Computing That Serves

Human Robot Interaction


Thursday, September 9, 2004 - 11:00am


Mike Goodrich, Brigham Young University

There is much current interest in the field of human-robot interaction. This interest is driven by two compelling needs: the desire to have robots assist in search and rescue operations, and the desire to have robots assist in military reconnaissance.  A current area of research within this domain is finding out how many robots a single person can control, and designing robot intelligence and computer interfaces to improve the ratio of humans and robots.  This presentation will present work done by Mike Goodrich along with colleagues Dan Olsen (CS), Tim McLain (Mech. Eng.) and Randy Beard (Elect. Eng.). This will include work done with both ground robots and unmanned air vehicles.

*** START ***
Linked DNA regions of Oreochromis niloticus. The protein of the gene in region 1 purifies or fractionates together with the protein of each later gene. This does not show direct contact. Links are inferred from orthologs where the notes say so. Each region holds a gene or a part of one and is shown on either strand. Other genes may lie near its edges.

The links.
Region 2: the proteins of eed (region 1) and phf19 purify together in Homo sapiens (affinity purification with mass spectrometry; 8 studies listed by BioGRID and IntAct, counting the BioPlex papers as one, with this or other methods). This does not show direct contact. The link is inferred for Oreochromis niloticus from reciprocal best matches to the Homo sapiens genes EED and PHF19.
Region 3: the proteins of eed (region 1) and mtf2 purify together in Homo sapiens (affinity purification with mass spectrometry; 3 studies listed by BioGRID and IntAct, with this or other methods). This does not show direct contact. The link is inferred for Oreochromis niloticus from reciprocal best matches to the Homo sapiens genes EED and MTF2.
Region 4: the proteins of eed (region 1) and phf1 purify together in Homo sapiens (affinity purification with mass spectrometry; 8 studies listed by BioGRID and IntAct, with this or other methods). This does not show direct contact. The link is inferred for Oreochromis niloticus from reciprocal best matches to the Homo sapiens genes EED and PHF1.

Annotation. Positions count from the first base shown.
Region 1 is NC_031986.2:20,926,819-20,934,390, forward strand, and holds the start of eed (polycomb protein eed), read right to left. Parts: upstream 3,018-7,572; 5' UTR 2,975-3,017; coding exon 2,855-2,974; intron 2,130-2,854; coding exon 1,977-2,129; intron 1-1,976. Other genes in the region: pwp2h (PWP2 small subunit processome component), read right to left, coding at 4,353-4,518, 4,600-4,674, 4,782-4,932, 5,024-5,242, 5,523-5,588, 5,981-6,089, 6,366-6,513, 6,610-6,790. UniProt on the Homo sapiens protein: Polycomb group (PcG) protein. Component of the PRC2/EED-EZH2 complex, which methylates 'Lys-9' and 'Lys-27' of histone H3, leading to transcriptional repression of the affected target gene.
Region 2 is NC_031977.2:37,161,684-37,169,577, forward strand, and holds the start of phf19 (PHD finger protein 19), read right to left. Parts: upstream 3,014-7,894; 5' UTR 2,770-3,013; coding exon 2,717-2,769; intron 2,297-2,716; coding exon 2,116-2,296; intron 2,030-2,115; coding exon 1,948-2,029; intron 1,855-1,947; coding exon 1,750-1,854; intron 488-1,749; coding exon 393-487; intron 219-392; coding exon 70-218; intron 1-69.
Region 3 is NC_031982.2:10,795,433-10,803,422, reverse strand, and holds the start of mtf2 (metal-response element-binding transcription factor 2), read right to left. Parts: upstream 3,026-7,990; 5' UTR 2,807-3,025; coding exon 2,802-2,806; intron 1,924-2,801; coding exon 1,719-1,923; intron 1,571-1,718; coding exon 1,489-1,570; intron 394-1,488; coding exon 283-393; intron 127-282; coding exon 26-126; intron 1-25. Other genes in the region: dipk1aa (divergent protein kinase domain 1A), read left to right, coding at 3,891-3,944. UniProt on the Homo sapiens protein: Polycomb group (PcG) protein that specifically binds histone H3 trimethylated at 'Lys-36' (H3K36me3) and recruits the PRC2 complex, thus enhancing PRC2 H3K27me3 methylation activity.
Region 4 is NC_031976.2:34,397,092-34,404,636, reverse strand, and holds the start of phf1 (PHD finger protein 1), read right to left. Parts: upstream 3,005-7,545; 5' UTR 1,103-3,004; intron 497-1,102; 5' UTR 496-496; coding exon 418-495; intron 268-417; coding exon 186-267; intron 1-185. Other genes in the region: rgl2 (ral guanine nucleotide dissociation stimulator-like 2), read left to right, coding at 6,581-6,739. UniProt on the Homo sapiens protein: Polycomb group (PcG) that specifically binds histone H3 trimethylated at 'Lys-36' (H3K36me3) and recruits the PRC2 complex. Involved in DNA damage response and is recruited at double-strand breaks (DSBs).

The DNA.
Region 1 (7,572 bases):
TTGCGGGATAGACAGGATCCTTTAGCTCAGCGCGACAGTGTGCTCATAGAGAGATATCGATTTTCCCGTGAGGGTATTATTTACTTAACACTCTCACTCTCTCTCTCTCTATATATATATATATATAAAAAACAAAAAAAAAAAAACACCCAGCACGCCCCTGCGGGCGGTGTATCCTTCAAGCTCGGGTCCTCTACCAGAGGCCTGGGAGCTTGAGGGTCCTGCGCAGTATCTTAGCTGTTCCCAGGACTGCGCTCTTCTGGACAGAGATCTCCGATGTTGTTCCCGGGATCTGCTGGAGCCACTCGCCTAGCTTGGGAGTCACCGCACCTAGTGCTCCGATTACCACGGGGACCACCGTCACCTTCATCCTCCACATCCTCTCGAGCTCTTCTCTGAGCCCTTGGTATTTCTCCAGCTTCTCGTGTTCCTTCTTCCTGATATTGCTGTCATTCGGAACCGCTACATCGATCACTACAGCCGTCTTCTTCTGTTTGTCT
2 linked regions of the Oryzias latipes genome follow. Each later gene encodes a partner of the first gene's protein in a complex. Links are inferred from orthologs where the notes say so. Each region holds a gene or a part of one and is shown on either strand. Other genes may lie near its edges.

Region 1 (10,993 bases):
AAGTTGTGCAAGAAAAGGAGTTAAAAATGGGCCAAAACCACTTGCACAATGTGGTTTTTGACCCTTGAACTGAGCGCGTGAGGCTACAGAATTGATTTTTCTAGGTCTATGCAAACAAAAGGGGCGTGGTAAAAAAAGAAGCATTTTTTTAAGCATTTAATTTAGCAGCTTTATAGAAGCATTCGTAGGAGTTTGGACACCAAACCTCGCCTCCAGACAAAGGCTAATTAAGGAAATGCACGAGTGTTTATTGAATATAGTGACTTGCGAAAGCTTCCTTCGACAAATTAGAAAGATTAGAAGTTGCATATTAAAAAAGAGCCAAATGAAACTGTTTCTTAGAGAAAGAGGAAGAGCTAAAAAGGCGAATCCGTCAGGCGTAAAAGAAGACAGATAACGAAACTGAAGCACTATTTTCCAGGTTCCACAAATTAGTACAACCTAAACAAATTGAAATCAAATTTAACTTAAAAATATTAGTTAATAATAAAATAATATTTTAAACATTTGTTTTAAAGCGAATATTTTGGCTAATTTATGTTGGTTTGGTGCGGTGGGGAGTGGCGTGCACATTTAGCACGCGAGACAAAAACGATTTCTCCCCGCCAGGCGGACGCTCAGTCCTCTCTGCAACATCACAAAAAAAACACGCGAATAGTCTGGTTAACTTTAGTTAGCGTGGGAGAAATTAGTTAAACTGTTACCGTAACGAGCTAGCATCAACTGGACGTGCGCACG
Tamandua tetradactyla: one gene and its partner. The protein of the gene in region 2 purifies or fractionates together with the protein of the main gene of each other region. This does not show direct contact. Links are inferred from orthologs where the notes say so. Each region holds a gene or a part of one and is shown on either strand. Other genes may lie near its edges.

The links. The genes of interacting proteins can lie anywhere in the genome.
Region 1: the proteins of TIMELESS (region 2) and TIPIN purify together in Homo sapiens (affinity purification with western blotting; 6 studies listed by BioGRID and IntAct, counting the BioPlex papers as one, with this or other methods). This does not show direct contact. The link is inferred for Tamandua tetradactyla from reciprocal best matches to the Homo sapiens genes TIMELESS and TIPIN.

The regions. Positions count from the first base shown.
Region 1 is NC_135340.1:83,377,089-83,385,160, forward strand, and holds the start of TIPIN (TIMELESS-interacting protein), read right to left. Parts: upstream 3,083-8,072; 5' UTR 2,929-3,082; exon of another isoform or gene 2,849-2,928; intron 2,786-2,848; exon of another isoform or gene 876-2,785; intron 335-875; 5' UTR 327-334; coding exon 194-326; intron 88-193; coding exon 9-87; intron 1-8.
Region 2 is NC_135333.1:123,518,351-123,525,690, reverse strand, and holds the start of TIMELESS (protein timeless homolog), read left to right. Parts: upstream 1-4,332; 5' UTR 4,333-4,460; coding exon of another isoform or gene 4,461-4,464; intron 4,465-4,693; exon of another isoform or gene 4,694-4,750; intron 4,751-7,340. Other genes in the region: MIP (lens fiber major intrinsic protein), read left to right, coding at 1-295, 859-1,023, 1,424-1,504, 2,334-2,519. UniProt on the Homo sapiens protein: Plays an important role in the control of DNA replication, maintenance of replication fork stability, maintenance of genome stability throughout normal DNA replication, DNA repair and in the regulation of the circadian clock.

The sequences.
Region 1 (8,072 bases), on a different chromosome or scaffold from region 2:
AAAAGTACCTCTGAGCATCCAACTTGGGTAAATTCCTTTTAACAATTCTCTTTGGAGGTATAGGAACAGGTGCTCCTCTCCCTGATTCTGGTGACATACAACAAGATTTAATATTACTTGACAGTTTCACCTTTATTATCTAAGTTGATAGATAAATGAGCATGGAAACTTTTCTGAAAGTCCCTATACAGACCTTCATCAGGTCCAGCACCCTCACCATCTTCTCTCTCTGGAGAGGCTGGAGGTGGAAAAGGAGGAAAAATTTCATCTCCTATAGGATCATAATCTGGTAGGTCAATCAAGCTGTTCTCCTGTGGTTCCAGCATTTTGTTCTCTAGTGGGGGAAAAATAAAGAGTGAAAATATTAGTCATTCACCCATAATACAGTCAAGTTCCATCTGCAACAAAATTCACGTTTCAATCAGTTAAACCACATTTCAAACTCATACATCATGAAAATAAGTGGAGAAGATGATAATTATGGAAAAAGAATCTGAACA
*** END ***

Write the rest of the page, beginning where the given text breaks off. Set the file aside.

Michael Goodrich received his Ph. D. in Electrical and Computer Engineering from BYU in 1996. From 1996-1998, he was a post-doctoral researcher at Nissan Cambridge Basic Research in Cambridge, Massachusetts.  He joined the faculty at BYU in 1998, where he is currently an associate professor.  His research interests include artificial intelligence, with emphases on human-robot interaction and multi-agent learning.